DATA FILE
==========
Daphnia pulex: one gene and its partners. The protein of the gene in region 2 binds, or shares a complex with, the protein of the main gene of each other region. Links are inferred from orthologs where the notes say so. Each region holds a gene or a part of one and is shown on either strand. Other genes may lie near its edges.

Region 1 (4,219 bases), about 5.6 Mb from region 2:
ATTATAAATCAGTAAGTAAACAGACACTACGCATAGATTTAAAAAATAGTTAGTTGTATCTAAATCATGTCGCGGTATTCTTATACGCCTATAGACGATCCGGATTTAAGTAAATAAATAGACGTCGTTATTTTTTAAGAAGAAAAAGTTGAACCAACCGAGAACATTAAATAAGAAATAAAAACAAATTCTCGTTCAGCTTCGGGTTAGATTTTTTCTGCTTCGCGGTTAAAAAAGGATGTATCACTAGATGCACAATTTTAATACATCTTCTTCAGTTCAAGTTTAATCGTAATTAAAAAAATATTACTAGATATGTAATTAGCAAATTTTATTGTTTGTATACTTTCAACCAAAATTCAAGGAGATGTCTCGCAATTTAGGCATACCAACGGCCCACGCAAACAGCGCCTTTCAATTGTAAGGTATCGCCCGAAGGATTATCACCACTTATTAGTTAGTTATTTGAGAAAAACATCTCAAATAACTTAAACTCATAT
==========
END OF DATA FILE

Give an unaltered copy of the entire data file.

Daphnia pulex: one gene and its partners. The protein of the gene in region 2 binds, or shares a complex with, the protein of the main gene of each other region. Links are inferred from orthologs where the notes say so. Each region holds a gene or a part of one and is shown on either strand. Other genes may lie near its edges.

Region 1 (4,219 bases), about 5.6 Mb from region 2:
ATTATAAATCAGTAAGTAAACAGACACTACGCATAGATTTAAAAAATAGTTAGTTGTATCTAAATCATGTCGCGGTATTCTTATACGCCTATAGACGATCCGGATTTAAGTAAATAAATAGACGTCGTTATTTTTTAAGAAGAAAAAGTTGAACCAACCGAGAACATTAAATAAGAAATAAAAACAAATTCTCGTTCAGCTTCGGGTTAGATTTTTTCTGCTTCGCGGTTAAAAAAGGATGTATCACTAGATGCACAATTTTAATACATCTTCTTCAGTTCAAGTTTAATCGTAATTAAAAAAATATTACTAGATATGTAATTAGCAAATTTTATTGTTTGTATACTTTCAACCAAAATTCAAGGAGATGTCTCGCAATTTAGGCATACCAACGGCCCACGCAAACAGCGCCTTTCAATTGTAAGGTATCGCCCGAAGGATTATCACCACTTATTAGTTAGTTATTTGAGAAAAACATCTCAAATAACTTAAACTCATAT